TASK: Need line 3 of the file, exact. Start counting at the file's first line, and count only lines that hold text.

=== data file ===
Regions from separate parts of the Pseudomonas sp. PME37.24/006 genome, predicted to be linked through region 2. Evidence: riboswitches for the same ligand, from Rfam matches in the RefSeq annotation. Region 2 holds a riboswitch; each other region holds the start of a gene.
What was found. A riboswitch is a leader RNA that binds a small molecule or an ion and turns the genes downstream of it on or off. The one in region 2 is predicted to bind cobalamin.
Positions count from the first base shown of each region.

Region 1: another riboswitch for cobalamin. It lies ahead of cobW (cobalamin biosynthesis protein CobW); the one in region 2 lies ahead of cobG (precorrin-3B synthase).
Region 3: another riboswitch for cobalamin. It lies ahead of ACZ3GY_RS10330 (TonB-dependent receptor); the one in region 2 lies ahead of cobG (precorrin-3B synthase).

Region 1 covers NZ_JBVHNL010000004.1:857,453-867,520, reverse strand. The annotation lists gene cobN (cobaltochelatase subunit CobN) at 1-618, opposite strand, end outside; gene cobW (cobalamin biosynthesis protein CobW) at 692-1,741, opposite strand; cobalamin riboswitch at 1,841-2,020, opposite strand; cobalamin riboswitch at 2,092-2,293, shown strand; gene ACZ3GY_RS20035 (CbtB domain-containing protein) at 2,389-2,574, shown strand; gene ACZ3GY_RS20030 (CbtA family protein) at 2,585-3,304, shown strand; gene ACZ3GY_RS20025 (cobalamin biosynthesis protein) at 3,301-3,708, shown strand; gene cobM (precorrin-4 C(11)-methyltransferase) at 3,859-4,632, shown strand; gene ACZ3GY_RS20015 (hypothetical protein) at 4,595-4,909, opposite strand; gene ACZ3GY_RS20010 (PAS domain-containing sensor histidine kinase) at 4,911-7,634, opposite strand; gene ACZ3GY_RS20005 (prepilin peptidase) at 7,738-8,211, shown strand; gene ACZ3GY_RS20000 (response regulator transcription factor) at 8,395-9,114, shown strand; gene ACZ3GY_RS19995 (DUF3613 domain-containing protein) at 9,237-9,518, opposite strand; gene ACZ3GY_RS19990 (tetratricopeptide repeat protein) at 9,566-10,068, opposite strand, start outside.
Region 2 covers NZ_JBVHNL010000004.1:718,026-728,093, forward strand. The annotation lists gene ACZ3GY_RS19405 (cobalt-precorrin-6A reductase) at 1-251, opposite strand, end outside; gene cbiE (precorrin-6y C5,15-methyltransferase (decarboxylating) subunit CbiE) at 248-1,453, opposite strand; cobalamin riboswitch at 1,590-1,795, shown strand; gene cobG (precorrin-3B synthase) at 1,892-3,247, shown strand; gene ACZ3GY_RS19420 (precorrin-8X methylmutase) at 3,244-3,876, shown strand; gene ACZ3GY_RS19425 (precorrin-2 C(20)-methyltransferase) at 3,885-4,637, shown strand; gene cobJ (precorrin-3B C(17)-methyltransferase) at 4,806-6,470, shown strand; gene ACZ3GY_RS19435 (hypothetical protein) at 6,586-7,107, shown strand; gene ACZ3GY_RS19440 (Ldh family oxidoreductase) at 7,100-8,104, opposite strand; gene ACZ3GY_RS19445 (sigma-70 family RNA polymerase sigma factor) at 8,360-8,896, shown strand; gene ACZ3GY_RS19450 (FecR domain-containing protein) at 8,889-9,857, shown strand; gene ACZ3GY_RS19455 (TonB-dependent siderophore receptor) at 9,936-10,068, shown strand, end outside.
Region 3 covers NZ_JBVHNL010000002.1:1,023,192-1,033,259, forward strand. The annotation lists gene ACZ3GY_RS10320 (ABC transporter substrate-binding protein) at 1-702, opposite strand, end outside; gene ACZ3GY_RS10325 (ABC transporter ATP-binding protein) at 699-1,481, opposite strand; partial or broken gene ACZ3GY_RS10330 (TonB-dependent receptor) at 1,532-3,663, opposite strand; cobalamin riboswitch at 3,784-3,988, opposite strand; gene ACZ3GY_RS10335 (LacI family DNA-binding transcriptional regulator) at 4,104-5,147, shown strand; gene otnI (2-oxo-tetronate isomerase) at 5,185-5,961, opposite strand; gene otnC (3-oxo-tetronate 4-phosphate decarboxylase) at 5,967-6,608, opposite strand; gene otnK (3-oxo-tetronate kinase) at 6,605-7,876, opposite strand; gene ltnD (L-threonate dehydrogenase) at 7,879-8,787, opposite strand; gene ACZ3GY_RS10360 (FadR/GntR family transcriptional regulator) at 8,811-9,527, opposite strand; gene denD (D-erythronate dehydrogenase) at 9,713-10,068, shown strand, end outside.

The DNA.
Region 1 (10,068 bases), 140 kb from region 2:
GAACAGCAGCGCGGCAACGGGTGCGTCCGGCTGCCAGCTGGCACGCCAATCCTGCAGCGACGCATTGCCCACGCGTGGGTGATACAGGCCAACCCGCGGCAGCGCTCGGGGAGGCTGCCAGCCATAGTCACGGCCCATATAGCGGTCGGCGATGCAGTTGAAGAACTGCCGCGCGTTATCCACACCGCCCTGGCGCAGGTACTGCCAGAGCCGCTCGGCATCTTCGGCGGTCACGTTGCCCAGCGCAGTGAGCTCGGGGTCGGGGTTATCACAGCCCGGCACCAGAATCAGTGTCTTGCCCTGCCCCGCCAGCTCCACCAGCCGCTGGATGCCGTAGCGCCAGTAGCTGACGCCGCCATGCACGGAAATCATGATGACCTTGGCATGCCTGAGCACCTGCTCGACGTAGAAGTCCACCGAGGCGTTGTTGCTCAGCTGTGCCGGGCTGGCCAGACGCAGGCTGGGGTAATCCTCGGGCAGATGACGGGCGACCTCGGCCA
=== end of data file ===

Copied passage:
Positions count from the first base shown of each region.